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Setting Asset State

Asset state defines the system-known life-cycle for an asset. The UI, for example, will typically query assets that are not = 'Dead' to automatically exclude those items from the return results. The AssetState attribute is the internal state of an asset, accessible only through operations.

As an example, we can progress a Timebox through the life-cycle states.

Timebox_States.png

Getting Started

1. New Schedule

Create a new asset for a sandbox Schedule, named VersionOne API Sandbox. The following is a representative response.

<?xml version="1.0" encoding="UTF-8" ?>
<Asset href="/v1sdktesting/rest-1.oauth.v1/Data/Schedule/14635/22321" id="Schedule:14635:22321">
    <Attribute name="Name">VersionOne API Sandbox</Attribute>
    <Attribute name="TimeboxLength">1 Days</Attribute>
    <Attribute name="TimeboxGap">0 Days</Attribute>
</Asset>

2. New Timebox

Create a new asset for a Timebox using the newly created Schedule. Using the OID Token from the schedule above as the ctx parameter, create a new asset for a Timebox, named VersionOne Timebox Lifecycle. From the example above, we would use ctx=Schedule:14635. The following is a representative response.

<?xml version="1.0" encoding="UTF-8" ?>
<Asset href="/v1sdktesting/rest-1.oauth.v1/Data/Timebox/14636/22322" id="Timebox:14636:22322">
    <Attribute name="Name">VersionOne Timebox Lifecycle</Attribute>
    <Attribute name="BeginDate">2013-09-02</Attribute>
    <Attribute name="EndDate">2013-09-03</Attribute>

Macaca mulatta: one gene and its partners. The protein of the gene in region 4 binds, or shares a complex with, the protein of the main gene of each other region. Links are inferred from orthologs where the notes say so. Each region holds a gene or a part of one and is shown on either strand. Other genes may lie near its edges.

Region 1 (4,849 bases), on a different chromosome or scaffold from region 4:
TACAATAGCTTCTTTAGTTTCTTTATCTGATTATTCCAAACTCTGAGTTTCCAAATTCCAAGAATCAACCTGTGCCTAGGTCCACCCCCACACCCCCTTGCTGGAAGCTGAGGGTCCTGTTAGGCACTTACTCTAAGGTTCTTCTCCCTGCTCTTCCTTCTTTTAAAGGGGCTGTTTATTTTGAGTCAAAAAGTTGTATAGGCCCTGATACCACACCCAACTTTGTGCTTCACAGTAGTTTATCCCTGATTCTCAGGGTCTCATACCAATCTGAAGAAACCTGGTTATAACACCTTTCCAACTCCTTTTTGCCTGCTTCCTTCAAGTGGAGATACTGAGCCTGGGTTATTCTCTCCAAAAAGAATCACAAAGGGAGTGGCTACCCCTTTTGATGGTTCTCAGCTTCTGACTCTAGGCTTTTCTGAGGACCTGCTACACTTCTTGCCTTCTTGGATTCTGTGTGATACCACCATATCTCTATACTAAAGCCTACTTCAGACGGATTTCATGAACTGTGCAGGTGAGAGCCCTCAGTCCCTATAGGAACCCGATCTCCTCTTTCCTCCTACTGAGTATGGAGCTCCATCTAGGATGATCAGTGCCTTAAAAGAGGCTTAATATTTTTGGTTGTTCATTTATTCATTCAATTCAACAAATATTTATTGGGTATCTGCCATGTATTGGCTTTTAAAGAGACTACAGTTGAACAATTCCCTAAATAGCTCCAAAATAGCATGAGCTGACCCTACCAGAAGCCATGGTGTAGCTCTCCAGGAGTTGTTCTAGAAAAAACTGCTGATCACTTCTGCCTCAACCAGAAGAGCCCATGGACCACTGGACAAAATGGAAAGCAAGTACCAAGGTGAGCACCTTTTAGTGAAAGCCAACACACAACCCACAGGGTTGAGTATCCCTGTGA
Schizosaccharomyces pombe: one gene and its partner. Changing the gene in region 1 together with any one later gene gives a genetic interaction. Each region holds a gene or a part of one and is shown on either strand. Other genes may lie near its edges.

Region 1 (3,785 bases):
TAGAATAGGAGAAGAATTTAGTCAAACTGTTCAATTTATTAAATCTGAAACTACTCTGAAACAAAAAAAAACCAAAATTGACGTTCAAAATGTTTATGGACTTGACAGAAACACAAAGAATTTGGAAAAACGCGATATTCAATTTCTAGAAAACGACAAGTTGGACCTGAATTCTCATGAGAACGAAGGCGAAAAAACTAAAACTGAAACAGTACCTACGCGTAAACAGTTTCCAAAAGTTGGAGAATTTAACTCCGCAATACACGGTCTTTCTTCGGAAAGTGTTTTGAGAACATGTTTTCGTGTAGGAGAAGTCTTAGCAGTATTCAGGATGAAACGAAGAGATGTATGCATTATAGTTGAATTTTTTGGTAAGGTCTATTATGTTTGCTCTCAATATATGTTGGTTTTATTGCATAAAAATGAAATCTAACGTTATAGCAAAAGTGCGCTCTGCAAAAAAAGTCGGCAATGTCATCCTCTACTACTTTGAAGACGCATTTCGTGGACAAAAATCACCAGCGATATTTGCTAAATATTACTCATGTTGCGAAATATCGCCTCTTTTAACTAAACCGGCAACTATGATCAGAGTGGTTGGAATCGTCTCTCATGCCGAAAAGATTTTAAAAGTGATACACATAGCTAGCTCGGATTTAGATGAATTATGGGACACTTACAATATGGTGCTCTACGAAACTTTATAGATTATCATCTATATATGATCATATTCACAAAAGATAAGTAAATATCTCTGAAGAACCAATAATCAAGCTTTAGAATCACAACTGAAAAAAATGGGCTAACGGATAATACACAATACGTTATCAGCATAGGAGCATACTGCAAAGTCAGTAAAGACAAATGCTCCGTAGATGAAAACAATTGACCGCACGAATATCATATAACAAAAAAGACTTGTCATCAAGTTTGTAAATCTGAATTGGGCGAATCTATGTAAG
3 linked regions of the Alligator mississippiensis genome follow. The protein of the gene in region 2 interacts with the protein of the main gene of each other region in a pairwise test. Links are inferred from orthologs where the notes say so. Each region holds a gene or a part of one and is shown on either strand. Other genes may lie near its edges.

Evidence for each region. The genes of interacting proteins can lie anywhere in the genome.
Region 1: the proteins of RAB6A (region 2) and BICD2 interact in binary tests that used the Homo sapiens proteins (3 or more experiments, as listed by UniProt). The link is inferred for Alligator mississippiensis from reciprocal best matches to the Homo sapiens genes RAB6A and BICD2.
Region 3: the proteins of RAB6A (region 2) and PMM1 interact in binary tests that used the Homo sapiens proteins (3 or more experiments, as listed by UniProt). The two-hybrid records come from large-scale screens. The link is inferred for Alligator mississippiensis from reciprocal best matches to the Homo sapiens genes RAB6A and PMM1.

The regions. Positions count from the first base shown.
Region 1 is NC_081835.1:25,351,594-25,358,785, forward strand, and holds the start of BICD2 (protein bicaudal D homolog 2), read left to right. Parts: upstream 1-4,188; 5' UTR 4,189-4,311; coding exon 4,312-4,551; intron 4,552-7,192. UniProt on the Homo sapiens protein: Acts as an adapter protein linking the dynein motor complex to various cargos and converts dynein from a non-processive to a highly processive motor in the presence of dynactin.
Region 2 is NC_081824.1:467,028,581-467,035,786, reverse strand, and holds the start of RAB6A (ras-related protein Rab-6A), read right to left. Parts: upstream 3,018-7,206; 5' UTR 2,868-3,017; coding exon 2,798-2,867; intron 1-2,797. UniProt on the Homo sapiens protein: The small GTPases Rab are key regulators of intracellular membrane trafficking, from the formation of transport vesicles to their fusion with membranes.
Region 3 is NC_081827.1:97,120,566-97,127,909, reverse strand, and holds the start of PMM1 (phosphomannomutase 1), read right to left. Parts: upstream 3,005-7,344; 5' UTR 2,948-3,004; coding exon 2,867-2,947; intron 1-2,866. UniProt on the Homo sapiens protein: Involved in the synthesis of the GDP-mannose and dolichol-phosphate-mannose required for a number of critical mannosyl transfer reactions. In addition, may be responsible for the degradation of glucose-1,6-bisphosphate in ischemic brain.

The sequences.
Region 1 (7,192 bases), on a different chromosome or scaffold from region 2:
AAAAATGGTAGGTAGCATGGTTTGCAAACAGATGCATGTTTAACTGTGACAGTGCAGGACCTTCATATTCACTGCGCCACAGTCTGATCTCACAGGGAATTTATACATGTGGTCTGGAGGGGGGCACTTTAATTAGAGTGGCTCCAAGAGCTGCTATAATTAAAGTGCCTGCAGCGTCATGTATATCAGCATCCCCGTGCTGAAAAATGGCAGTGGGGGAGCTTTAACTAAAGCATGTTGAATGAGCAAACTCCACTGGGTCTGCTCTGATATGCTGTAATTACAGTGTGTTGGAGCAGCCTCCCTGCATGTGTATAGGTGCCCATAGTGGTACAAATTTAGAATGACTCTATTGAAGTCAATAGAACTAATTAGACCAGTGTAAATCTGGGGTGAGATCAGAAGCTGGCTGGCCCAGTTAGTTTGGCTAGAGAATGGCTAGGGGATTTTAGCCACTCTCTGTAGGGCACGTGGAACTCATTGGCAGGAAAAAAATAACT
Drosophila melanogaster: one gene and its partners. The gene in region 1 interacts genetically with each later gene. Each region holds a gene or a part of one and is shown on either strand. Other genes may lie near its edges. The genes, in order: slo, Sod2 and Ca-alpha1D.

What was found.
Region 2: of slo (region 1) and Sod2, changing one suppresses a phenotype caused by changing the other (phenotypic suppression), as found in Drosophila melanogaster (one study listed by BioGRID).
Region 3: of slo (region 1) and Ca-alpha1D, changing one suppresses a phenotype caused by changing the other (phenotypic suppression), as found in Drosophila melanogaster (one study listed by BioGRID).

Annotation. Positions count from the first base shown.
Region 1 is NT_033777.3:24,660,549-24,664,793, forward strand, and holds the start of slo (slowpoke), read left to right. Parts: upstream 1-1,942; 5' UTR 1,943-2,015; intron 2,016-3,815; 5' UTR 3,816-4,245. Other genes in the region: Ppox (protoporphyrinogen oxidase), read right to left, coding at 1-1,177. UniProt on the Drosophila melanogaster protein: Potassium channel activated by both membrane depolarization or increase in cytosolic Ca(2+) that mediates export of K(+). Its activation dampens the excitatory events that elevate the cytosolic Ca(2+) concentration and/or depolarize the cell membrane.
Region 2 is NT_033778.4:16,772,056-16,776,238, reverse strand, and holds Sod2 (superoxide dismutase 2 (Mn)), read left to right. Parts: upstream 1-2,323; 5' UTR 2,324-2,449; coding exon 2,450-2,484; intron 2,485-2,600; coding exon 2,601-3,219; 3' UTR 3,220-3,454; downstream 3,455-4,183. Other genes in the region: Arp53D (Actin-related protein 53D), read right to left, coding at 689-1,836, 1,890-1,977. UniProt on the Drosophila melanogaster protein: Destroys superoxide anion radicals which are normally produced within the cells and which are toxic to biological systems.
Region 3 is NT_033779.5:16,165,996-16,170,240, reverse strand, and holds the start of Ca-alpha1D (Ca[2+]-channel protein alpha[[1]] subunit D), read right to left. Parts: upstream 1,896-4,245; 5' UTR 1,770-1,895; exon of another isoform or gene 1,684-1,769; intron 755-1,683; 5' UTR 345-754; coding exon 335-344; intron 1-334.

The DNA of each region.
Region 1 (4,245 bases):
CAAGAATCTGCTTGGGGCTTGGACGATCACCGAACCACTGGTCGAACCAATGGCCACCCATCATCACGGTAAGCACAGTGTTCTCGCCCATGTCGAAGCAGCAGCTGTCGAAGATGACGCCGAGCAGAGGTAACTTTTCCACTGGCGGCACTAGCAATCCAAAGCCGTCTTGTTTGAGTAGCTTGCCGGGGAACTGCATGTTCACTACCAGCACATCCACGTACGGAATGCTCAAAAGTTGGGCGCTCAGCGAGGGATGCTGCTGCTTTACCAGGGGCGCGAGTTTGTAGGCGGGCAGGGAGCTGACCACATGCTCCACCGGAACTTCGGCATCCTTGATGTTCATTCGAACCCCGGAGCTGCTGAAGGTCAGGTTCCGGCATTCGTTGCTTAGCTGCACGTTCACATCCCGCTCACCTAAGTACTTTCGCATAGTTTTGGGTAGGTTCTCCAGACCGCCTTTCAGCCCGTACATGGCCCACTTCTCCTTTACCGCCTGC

<Relation name="State">
        <Asset href="/v1sdktesting/rest-1.v1/Data/State/100" idref="State:100" />
    </Relation>
    <Relation name="Schedule">
        <Asset href="/v1sdktesting/rest-1.v1/Data/Schedule/14635" idref="Schedule:14635" />
    </Relation>
</Asset>

3. List the Timebox Operations

Use meta.v1 to list the operations on the Timebox asset type.

<Server Base URI>/meta.v1/Timebox?xsl=api.xsl

The response should include something similar to the following list.

Activate : operation — validated by CheckActivate
Close : operation — validated by CheckClose
Delete : operation — validated by IsDeletable
MakeFuture : operation — validated by CheckMakeFuture
Reactivate : operation — validated by CheckReactivate
Undelete : operation — validated by IsUndeletable

4. Activate the Timebox

Send an HTTP POST with no body using the op parameter set to Activate.

<Server Base URI>/rest-1.oauth.v1/Data/Timebox/14636?op=Activate

The response should be similar to the following.

<?xml version="1.0" encoding="UTF-8" ?>
<Asset href="/v1sdktesting/rest-1.oauth.v1/Data/Timebox/14636/22329" id="Timebox:14636:22329" />

The returned Asset node indicates the asset was properly updated. To check the state progression, use HTTP GET on the returned asset, selecting Name and AssetState. The following uses this example's data.

<Server Base URI>/rest-1.oauth.v1/Data/Timebox/14636?sel=Name,AssetState

The response should be similar to the following.

<?xml version="1.0" encoding="UTF-8" ?>
<Asset href="/v1sdktesting/rest-1.oauth.v1/Data/Timebox/14636" id="Timebox:14636">
    <Attribute name="Name">Sprint 1</Attribute>
    <Attribute name="AssetState">64</Attribute>
</Asset>

From the asset state table, we can see the value 64 corresponds to Active.

5. Close the Timebox

Send an HTTP POST with no body using the op parameter set to Close.

<Server Base URI>/rest-1.oauth.v1/Data/Timebox/14636?op=Close

The response should be similar to the following.

<?xml version="1.0" encoding="UTF-8" ?>
<Asset href="/v1sdktesting/rest-1.oauth.v1/Data/Timebox/14636/22330" id="Timebox:14636:22330" />
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